Tips To Prevent a Ransomware Worst Case Scenario

vault safe public domainFans of the CBS show, “The Good Wife” will remember the episode where the law firm’s computers were taken over and locked up by ransomware. Unless they agreed to make a payment to certain bank account, the firm’s computers would remain locked.

Unfortunately this scenario is becoming far too common today. Mark Stefanick, who runs a small benefits firm in Houston, had it happen to him. When he related the story recently to the Wall Street Journal, he said that the hijackers demanded $400 to be paid within 72 hours.

“They set the ransom so low that, as violated as I feel and as much as I wanted to fight, at the end of the day I realized I can pay and get back to work,” Stefanick explained.

Attacks up significantly

By one estimate, in the fourth quarter of 2014, ransomware attacks were up 155 percent from the previous quarter. While the law firm in the CBS Sunday night drama was held up for big bucks, the demands made of small businesses aren’t so huge; owners like Stefanick are inclined to pay up and move on with their lives.

It seems like any computer system is vulnerable. Various law enforcement computers in Maine were taken over by ransomware recently, according to a report from WCSH in Portland. Lincoln County Sheriff Todd Brackett said they made a Bitcoin payment to free their systems. The FBI traced the payment to a Swiss bank account, but that’s where the trail stopped.

Many variations

One version of ransomware is called CoinVault and it targets Windows machines. CoinVault encrypts all the files on the system so they are useless to users until they pay the ransom. A clock ticks away on the computer screen, raising the ransom price all the time. If you – or anyone you know – gets hit with this one, Kaspersky Lab has posted the decryptor so you can solve your problem without paying the ransom.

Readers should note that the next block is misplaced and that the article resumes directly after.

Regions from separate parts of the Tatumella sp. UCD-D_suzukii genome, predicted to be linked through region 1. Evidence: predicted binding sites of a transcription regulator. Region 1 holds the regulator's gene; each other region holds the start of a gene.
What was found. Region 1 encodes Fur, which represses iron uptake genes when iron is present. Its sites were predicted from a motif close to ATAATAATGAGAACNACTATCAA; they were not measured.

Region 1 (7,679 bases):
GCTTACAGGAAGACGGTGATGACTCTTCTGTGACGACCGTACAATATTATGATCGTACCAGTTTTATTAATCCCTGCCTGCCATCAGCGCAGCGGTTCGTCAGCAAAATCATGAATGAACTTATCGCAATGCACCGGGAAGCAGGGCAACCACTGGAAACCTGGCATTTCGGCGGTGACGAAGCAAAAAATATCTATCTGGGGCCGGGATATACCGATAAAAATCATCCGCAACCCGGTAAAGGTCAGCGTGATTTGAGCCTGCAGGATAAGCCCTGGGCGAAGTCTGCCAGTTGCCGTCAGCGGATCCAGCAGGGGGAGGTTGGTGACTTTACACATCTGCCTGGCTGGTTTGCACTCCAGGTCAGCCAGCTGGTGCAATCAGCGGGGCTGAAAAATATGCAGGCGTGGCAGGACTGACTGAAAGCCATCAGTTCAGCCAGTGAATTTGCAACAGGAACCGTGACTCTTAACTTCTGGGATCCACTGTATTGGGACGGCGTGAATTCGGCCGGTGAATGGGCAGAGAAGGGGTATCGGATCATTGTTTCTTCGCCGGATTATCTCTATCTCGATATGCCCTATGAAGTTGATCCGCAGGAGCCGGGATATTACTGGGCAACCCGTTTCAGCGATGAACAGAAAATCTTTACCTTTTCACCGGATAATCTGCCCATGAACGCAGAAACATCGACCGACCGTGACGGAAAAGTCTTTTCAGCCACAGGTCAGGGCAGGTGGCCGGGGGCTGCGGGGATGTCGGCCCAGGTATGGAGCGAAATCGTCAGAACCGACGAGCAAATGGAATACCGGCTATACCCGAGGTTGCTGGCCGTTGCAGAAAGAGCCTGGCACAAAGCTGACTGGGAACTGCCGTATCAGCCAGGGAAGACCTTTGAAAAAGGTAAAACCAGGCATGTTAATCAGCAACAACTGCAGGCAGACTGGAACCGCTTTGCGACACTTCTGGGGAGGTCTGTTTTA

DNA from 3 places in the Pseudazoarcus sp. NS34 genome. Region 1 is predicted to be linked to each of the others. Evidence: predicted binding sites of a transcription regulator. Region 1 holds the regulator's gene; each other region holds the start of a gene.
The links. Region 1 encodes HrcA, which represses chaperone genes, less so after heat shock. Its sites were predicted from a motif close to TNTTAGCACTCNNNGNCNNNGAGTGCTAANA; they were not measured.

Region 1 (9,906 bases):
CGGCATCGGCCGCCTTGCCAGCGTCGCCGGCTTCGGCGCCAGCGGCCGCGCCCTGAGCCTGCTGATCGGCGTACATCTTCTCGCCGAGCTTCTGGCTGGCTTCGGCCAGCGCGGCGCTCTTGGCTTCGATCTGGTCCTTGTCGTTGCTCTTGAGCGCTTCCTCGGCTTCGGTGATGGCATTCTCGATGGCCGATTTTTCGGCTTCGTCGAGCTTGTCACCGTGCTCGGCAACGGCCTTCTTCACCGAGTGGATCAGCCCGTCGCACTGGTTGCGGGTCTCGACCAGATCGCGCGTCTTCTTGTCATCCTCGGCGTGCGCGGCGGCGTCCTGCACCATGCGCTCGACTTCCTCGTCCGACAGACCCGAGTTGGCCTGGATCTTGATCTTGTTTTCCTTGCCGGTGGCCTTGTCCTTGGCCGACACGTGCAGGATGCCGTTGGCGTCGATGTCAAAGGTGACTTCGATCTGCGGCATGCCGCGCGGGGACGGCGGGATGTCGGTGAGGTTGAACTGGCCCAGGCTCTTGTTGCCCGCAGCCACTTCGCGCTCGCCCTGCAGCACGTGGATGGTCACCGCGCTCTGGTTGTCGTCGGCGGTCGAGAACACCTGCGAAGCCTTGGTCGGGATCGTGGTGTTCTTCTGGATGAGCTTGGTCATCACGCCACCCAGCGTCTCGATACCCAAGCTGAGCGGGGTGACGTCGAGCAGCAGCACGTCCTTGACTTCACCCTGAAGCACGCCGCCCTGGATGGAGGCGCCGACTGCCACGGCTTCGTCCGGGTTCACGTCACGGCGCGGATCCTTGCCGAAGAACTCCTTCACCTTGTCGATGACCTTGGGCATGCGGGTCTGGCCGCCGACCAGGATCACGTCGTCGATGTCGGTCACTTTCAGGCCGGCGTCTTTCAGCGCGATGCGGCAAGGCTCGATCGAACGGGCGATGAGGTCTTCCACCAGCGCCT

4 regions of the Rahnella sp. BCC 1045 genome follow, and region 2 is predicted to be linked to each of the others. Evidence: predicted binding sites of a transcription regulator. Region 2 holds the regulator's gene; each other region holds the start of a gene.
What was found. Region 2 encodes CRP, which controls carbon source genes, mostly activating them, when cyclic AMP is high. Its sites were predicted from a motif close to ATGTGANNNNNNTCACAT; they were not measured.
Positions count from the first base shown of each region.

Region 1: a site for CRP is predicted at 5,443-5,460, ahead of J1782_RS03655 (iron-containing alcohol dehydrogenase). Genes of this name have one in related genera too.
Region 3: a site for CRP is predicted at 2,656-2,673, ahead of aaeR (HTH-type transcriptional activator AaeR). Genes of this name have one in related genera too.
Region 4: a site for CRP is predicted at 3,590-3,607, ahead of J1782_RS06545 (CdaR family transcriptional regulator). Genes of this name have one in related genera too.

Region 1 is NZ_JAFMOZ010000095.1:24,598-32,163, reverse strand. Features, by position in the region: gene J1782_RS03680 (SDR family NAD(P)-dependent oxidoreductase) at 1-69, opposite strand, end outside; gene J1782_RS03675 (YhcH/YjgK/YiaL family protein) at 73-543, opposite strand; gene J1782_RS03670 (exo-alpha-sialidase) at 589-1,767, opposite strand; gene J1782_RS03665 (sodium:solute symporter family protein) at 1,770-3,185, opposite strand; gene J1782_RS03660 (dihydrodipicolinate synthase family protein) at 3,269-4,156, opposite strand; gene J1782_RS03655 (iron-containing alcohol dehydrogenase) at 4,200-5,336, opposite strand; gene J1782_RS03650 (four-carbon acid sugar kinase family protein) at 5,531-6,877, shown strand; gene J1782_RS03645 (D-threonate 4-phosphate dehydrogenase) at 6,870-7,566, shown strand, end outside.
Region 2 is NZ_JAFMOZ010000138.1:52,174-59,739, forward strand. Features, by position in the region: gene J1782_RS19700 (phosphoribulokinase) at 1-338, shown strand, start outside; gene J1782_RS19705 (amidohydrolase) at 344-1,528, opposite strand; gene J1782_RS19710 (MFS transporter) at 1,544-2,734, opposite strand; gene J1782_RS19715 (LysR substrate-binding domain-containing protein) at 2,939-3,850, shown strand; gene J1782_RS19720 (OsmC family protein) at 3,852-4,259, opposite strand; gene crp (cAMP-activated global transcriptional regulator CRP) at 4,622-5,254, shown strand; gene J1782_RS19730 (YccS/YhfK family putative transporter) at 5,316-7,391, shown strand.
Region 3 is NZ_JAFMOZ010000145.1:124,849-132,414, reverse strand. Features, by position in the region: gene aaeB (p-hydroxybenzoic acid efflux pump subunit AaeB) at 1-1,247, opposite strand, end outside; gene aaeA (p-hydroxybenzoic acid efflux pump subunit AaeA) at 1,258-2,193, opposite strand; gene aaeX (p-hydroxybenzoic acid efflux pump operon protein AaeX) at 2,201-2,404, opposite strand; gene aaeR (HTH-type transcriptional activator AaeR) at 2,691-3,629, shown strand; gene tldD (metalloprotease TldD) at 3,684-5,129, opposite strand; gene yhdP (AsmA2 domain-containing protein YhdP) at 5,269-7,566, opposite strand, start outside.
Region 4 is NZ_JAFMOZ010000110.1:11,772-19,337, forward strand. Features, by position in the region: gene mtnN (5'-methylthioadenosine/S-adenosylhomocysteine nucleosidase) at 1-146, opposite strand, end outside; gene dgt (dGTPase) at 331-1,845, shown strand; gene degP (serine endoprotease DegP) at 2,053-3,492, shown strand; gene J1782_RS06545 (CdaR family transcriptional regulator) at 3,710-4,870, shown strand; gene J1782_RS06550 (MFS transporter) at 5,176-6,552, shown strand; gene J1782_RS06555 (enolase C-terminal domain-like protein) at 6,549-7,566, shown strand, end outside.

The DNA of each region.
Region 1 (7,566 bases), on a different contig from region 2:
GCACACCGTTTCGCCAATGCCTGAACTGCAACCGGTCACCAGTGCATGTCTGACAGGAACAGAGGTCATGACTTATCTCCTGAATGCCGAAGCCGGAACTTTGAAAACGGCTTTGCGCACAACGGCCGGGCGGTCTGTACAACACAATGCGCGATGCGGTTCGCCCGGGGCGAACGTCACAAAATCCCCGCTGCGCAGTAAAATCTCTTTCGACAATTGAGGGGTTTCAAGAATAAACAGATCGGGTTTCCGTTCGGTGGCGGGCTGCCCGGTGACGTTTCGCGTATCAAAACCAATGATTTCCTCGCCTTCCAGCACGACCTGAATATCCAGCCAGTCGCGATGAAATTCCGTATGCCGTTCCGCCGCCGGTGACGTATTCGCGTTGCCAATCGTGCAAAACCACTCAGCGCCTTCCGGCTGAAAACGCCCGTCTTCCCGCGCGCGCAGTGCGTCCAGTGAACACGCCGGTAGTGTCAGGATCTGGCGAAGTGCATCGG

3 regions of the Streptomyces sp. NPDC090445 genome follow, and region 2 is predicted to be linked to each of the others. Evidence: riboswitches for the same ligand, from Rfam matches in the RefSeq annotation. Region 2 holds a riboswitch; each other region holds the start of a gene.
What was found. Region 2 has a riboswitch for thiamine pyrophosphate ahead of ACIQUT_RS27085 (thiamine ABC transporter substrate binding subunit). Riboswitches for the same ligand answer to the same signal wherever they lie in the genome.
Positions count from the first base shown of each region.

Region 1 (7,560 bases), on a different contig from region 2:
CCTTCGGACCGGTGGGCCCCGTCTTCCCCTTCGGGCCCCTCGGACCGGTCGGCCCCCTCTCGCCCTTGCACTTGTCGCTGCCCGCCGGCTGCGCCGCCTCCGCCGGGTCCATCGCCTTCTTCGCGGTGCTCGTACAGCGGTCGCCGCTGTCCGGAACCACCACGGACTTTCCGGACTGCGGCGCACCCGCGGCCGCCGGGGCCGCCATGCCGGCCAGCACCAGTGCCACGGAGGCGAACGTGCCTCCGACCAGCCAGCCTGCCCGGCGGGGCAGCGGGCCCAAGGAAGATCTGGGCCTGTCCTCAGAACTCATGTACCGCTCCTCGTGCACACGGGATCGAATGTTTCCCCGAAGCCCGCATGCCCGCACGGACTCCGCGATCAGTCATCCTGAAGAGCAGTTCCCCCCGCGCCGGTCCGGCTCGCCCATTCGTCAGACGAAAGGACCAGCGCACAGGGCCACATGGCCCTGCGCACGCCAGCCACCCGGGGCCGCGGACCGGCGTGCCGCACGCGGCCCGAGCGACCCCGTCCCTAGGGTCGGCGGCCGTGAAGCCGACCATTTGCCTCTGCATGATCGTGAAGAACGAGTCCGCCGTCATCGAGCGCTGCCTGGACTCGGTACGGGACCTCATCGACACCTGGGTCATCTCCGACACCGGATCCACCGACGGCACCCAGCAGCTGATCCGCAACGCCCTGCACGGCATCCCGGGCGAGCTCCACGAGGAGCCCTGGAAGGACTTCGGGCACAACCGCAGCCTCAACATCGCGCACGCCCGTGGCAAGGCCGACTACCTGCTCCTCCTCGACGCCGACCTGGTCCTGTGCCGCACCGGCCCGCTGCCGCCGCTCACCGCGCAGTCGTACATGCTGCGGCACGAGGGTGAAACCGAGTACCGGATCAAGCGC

Unfortunately, that’s just one of many that are out there today. Other major threats include Cryptoware and Cryptowall. Instances of smartphone ransomware are also being reported. One scam puts child pornography on the phone and then threatens to alert the police unless money is paid.

Creative crooks

Typically, the advice for protecting against malware like this is “not to download any suspicious looking attachments.” The problem is that the bad guys are becoming very adept at making attachments look innocent and legitimate.

A colleague recently received an email from this address: The email said the Post Office had a package to deliver but the address label was damaged. Make address corrections to the attached Word file, the email instructed.

My friend was expecting a USPS-delivered package that day, so when this email arrived it wasn’t “out of the blue.” Further, he checked other elements of the email and they didn’t seem outrageously counterfeit. Fortunately, he went back to his original tracking information and that’s when he realized that the email was completely malicious and the attachment wasn’t really a Word document.

Another variation

Not all of the ransom scenarios start with an email or a link to a website. Some victims have received phone calls from individuals identifying themselves as Microsoft technicians. The “technician” then takes control of the victim’s computer, deleting or locking files.

The tragic truth today is that the best of the bad guys are staying a few steps ahead of our ability to protect ourselves. Training, including constant reminders about downloading attachments and following links, as well as having good virus protection is mandatory. Storing files in a backup system that is not attached to your network may also prevent problems.

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